Thursday, November 26, 2020

Ten Cities - a coeval chronicle of internatty club sounds

                                                      


Ten Cities tells a transnational tale of club culture across six decades, 1960-2020, focusing on five European and five African cities: Lagos, Luanda, Berlin, Bristol, Johannesburg, Kiyv, Nairobi, Lisbon, Naples, and Cairo.  Edited by Johannes Hossfeld, Joyce Nyairo and Florian Sievers and published by the art book imprint Spector Books, it weaves together contributions from 20 writers and 19 photographers from those ten cities. 

Release rationale: 

In Africa as well as in Europe, club cultures create free spaces that can function as nocturnal laboratories for societies. Nightclubs are hubs in a complex global network – and at the same time they are manifestations of very local and specific practices. This book tells the story of club music and club cultures from 1960 to the present in ten cities in Africa and Europe: Nairobi, Cairo, Kyiv, Johannesburg, Berlin,Naples, Luanda, Lagos, Bristol, Lisbon. It expands the focus beyond the usual North Atlantic narrative of centres and periphery and instead aims at a coeval narrative. In 21 essays, playlists and photo sequences the book draws intimate portraits of these cities’ subcultures, their transnational flows, as well as the societies from which they evolve and which they, in turn, influence. An urban and political rhythm-analysis from the viewpoint of sound and night.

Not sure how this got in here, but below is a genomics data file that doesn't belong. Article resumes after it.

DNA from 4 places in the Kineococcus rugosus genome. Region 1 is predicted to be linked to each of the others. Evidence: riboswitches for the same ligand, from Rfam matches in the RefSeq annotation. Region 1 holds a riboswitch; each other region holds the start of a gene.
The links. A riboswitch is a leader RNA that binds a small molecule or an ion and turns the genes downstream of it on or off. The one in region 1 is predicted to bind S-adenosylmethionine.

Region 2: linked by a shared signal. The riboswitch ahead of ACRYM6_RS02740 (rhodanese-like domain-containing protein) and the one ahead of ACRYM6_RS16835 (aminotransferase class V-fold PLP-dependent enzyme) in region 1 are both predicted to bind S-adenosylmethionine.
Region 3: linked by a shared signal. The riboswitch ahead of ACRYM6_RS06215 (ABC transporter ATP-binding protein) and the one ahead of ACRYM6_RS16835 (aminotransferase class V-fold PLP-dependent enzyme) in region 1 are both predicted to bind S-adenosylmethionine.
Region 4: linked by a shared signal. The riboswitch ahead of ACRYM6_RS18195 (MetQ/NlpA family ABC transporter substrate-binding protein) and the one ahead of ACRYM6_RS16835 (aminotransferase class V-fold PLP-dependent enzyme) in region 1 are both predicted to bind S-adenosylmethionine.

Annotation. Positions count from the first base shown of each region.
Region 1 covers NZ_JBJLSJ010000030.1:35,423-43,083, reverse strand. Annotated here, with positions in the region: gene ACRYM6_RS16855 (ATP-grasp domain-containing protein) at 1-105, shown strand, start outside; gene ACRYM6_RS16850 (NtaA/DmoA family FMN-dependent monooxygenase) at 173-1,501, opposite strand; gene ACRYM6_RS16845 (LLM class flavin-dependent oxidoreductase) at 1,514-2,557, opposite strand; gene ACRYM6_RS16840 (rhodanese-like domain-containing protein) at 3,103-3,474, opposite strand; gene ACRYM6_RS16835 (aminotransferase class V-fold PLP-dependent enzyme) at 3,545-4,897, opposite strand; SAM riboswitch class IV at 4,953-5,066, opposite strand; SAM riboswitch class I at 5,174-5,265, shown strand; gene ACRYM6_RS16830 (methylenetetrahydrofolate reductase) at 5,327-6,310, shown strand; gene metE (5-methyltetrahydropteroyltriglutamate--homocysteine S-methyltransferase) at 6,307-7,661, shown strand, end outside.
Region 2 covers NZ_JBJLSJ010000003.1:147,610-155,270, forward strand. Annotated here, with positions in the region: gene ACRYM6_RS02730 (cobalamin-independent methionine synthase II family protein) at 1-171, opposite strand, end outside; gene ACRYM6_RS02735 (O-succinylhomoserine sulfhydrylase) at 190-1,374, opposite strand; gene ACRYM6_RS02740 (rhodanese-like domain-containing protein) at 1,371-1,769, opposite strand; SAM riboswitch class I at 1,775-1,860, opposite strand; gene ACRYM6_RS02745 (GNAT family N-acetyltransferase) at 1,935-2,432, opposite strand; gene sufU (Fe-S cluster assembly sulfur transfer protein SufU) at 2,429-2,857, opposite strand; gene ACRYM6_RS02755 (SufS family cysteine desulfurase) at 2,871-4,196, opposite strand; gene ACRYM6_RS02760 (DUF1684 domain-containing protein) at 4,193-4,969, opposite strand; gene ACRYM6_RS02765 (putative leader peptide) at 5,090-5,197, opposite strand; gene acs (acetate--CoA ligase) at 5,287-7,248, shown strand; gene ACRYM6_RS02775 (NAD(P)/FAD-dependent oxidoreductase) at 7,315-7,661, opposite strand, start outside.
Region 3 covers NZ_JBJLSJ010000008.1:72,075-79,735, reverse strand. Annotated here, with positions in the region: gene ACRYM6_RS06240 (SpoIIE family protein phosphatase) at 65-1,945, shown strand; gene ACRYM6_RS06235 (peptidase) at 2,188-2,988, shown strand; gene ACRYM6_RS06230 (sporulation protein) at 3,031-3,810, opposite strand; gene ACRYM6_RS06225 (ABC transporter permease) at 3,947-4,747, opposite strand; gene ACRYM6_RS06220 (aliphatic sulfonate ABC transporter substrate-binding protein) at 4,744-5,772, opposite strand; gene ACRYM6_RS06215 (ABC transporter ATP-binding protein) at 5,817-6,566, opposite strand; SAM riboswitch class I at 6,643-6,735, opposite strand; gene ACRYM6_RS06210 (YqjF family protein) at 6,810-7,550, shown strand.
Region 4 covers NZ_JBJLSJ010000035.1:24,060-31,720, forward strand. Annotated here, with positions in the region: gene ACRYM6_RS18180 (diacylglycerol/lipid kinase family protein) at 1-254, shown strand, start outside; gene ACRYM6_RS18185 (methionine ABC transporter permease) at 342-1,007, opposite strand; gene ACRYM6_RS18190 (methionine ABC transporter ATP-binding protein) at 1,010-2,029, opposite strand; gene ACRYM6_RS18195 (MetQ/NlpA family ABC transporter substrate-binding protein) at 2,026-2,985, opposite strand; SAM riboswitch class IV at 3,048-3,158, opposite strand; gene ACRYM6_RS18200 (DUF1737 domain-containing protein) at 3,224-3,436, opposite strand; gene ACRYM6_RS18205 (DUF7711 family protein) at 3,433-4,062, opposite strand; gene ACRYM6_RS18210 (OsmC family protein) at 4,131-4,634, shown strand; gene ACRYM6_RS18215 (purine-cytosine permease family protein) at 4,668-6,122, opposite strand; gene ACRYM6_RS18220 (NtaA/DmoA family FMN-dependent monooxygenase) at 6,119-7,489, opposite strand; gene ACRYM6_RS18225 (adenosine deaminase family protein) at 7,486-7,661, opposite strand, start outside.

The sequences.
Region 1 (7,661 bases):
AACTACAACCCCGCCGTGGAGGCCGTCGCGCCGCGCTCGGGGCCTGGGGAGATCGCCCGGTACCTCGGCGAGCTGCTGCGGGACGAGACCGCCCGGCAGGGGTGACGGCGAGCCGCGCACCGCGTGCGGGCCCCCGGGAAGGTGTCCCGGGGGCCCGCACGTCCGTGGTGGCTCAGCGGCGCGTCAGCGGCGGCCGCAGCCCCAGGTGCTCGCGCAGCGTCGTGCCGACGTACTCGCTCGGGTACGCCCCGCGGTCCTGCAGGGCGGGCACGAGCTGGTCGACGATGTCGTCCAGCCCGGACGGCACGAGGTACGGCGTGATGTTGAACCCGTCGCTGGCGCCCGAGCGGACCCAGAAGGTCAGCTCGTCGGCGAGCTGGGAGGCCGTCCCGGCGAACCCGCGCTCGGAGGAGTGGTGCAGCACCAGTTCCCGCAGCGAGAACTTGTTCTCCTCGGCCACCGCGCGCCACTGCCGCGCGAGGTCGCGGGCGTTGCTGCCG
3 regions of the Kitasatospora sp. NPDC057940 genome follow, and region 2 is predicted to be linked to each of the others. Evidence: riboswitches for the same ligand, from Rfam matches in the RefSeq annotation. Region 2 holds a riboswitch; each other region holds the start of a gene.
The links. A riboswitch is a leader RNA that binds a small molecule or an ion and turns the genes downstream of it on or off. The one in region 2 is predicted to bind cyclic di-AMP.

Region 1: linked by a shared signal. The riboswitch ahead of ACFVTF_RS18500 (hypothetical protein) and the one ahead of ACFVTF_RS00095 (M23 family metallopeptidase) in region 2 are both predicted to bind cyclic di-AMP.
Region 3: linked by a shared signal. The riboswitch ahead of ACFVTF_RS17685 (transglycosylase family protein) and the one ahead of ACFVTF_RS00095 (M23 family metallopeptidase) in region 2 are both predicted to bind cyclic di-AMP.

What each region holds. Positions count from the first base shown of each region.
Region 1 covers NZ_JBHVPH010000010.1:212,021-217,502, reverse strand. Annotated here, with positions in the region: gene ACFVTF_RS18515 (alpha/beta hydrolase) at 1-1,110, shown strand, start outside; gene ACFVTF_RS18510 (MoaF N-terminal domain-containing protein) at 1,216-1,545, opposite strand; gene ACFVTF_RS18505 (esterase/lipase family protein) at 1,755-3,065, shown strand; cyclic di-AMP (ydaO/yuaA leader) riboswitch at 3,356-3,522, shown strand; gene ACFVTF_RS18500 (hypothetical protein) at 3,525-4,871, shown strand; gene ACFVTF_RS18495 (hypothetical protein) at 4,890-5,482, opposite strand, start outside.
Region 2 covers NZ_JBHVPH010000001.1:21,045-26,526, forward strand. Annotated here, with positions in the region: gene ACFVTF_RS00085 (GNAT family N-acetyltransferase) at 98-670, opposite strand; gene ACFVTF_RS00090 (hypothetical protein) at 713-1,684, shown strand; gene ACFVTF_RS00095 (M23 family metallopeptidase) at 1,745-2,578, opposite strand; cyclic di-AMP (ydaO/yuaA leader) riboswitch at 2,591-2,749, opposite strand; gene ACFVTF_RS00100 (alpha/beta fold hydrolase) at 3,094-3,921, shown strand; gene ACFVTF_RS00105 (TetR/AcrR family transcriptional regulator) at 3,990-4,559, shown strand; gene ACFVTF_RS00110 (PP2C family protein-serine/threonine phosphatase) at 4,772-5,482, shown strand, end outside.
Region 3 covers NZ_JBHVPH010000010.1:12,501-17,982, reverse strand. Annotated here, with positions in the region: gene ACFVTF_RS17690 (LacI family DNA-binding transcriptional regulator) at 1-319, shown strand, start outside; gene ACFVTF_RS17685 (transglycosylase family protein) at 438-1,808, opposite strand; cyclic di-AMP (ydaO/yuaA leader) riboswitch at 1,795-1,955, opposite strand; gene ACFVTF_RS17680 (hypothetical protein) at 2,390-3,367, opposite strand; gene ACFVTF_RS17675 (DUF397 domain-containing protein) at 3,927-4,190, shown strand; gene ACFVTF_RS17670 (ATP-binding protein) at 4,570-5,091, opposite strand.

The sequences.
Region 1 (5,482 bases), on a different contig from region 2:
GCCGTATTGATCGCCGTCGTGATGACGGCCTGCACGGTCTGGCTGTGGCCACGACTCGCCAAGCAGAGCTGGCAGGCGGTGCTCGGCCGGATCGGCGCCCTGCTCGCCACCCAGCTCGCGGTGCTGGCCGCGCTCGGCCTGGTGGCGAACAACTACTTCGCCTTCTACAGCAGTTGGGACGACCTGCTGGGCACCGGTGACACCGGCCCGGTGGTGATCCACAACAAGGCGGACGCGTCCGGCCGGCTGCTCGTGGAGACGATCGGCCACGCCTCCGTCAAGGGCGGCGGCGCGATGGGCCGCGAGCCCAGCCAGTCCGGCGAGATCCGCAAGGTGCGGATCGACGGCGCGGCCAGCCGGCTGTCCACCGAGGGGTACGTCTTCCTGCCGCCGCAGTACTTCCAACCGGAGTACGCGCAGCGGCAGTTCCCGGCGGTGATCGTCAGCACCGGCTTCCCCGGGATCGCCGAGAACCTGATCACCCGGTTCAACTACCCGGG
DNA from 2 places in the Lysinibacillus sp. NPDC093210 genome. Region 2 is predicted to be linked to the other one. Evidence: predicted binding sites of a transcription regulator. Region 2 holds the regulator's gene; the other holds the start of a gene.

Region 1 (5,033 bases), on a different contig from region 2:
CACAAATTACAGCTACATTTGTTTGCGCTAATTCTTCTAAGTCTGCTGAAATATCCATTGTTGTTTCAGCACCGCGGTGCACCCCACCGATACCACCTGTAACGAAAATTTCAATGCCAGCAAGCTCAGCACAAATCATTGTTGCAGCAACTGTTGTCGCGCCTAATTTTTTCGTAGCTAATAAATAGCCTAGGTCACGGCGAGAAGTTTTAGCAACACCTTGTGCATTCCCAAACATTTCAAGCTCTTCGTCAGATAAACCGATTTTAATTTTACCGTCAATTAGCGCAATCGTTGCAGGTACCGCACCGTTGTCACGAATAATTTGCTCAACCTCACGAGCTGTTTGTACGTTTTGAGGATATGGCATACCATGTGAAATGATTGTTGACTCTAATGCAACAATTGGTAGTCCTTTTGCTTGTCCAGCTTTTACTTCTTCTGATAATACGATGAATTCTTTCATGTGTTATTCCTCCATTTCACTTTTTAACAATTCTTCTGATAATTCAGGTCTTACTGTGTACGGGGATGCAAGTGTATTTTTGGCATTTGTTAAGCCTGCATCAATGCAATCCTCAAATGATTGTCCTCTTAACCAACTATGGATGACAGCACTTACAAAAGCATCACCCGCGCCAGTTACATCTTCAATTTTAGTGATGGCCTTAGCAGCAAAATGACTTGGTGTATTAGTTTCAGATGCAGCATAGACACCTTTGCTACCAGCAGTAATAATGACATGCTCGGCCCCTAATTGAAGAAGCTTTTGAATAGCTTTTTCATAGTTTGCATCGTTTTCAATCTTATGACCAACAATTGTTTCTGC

More information about Ten Cities here at the Spector Books website.  

An earlier blogpost of mine about Ten Cities and "xenotronica". 

Saturday, November 21, 2020

a bloke, or a beam?


The title seemed wonderfully mysterious.... I used to think, "is it meant to suggest the track is like a beam - a sonic laser beam -  a ray that zaps you and sends you into a voodoo trance?"

Then I thought, "actually perhaps it's a nickname or an alias... 'm'name's Voodoo Ray!'", "that's Voodoo Ray, e's a legend!", "watch out for that Voodoo Ray, a dodgy geezer". 

(Accidental or unconscious echo of  Velvet Underground, "Sister Ray" maybe. Or Suicide, "Mr Ray" )   


Voodoo Ray - a drug dealer,  a "here comes the nice" / "Mr Pharmacist"  kind of personage. Ebeneezer Goode even.    

Voodoo Ray - a shaman. Pagan mystic. 

Voodoo Ray - someone who's done too many trips and gone doolally. A lost-eyed casualty. Bit cracked in the head. Babbles on about cosmic paranoia type stuff.  

The reality is, as everybody knows by now, I'm sure, that the end of the word got cut off the sample. Track should have been called "voodoo rage". And in fact did become "Voodoo Rage" again,  in a drum-and-bass era refix


the source, endlessly amusing on many levels, being this sketch about white Brit bourgeois and their projections onto black music.